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You are here: Contents > 2012 > Volume 21 Number 5 September 2012 > REPLACEMENT DEVICES > Trans-Apical versus Surgical Implantation of Autologous Ovine Tissue-Engineered Heart Valves

Trans-Apical versus Surgical Implantation of Autologous Ovine Tissue-Engineered Heart Valves

Petra E. Dijkman, Anita Driessen-Mol, Linda M. de Heer, Jolanda Kluin, Lex A. van Herwerden, Berhard Odermatt, Frank P. T. Baaijens, Simon P. Hoerstrup

Department of Biomedical Engineering, Eindhoven University of Technology, the Netherlands, Department of Cardiothoracic Surgery, University Medical Center Utrecht, the Netherlands, Department of Pathology, University Hospital Zürich, Switzerland, Clinic for Cardiovascular Surgery and Swiss Centre for Regenerative Medicine, University and University Hospital Zürich, Switzerland

Background and aim of the study: Living tissue-engineered heart valves (TEHVs) based on rapidly degrading scaffolds and autologous cells might overcome the limitations of today’s valve substitutes. Following minimally invasive trans-apical implantation into an ovine model, TEHVs showed adequate in-vivo functionality, but a thickening of the leaflets was observed. In order to evaluate the impact of the substantial tissue deformations of TEHVs associated with the crimping procedure during minimally invasive delivery, trans-apical and conventional implantation technologies were compared in an ovine model.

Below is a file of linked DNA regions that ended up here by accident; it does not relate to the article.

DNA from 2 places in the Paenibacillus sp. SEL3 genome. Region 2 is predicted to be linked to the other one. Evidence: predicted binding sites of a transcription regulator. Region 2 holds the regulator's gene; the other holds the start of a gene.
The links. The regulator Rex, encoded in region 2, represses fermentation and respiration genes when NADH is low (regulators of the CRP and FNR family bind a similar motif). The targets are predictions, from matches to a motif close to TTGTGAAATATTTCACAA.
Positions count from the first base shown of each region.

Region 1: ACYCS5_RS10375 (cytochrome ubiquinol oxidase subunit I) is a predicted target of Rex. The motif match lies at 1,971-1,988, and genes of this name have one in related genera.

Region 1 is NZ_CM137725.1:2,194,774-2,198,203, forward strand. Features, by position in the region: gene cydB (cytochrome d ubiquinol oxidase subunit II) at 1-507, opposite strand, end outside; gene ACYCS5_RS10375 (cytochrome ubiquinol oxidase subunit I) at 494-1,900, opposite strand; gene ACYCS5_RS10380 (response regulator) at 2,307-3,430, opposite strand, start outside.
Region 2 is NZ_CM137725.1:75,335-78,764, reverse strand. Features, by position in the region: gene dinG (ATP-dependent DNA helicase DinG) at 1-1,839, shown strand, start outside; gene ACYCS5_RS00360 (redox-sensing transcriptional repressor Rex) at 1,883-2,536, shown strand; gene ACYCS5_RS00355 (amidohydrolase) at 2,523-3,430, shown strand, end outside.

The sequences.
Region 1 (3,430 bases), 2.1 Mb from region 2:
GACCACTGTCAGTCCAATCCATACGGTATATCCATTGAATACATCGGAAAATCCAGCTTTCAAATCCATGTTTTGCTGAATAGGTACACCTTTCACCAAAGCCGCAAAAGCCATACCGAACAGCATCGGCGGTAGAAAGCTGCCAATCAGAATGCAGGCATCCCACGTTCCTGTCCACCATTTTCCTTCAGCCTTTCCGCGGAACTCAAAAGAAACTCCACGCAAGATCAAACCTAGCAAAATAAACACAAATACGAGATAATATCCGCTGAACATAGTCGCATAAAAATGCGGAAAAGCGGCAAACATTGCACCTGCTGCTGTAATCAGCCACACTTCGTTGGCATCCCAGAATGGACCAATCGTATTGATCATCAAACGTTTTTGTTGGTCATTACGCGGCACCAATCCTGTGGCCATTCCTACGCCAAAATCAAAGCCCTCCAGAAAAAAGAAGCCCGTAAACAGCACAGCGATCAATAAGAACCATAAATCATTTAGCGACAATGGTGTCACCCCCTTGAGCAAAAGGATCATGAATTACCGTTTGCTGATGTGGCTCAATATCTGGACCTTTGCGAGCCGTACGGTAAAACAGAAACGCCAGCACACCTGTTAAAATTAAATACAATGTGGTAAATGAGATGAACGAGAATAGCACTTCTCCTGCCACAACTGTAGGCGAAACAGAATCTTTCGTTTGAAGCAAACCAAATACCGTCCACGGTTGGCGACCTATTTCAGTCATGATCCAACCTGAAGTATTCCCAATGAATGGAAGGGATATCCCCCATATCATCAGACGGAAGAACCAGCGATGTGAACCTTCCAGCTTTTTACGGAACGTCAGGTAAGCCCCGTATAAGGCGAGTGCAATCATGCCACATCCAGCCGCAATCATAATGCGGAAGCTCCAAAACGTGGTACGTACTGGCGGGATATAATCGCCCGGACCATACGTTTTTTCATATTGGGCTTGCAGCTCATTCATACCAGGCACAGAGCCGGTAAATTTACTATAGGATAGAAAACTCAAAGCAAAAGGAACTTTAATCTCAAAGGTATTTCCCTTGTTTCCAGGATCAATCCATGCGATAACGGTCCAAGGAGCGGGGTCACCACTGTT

Methods: Trileaflet heart valves (n = 11) based on PGA/P4HB-scaffolds, integrated into self-expandable stents, were engineered from autologous ovine vascular-derived cells. After in-vitro culture, the TEHVs were either implanted surgically (n = 5), replacing the native pulmonary valve, or delivered trans-apically (n = 6) into the orthotopic pulmonary valve position. In-vivo functionality was assessed by echocardiography and by angiography for up to

eight weeks. The tissue compositions of the explanted TEHVs and corresponding control valves were analyzed.
Results: TEHV implantations were successful in all cases. Independent of the implantation method, the explants demonstrated a comparable layered tissue formation with thickening and deposited fibrous layers. Active remodeling of these layers was evident in the explants, as indicated by vascularization of the walls, invasion of the host cells, and the formation of a luminal endothelial layer on the TEHV leaflets.
Conclusion: This direct comparison of trans-apical and conventional surgical implantation techniques showed that crimping had no adverse effect on the integrity or functional outcome of TEHVs. This suggests that a thickening of TEHVs in vivo is neither caused by nor enhanced by the crimping procedure, but represents a functional tissue remodeling process.

The Journal of Heart Valve Disease 2012;21:670-678

Trans-Apical versus Surgical Implantation of Autologous Ovine Tissue-Engineered Heart Valves

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